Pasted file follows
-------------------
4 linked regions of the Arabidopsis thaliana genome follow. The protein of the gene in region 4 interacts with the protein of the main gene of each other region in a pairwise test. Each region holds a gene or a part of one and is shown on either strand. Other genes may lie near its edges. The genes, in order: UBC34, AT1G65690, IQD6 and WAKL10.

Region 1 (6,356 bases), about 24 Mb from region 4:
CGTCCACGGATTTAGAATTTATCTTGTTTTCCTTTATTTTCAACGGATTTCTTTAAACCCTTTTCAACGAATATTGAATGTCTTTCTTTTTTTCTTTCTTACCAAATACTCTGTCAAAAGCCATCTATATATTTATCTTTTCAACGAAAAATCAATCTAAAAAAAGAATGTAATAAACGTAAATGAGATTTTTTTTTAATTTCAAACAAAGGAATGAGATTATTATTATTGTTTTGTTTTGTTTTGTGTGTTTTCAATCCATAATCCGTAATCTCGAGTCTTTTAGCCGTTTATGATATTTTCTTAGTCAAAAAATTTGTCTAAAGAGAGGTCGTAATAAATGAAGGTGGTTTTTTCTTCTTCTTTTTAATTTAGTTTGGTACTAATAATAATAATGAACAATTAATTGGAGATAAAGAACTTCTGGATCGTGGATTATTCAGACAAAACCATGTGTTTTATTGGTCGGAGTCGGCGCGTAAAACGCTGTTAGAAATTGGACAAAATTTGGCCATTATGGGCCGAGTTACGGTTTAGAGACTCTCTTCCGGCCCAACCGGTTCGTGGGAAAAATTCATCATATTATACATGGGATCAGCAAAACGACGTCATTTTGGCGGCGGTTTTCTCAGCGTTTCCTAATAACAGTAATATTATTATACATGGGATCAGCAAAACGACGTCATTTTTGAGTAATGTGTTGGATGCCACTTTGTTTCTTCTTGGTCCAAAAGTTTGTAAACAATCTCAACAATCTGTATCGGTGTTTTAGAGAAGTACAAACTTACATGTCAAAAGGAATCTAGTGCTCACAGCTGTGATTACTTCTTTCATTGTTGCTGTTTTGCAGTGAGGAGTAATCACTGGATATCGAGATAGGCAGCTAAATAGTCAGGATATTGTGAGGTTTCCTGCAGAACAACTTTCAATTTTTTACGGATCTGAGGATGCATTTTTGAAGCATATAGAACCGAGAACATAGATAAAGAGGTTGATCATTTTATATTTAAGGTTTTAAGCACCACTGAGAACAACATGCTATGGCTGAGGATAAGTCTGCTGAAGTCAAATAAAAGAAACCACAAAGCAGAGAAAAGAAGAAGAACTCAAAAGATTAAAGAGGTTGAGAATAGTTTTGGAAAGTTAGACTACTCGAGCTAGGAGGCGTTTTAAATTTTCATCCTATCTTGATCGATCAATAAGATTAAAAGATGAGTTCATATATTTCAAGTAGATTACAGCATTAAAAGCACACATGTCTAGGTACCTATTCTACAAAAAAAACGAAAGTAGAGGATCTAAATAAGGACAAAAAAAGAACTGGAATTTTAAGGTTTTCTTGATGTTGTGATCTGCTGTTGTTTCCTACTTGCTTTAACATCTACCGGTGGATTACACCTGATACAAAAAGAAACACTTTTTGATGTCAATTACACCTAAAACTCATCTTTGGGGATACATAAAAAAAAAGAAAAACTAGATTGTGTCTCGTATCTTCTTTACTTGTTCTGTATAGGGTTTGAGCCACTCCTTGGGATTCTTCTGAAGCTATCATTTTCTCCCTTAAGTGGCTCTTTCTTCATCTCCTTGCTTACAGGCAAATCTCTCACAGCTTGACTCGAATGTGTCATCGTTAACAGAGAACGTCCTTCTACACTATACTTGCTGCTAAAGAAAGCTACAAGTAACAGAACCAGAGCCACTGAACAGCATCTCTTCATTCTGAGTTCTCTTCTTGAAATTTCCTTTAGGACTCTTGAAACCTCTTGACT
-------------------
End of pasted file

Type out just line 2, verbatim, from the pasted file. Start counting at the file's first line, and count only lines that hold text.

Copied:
Region 1 (6,356 bases), about 24 Mb from region 4: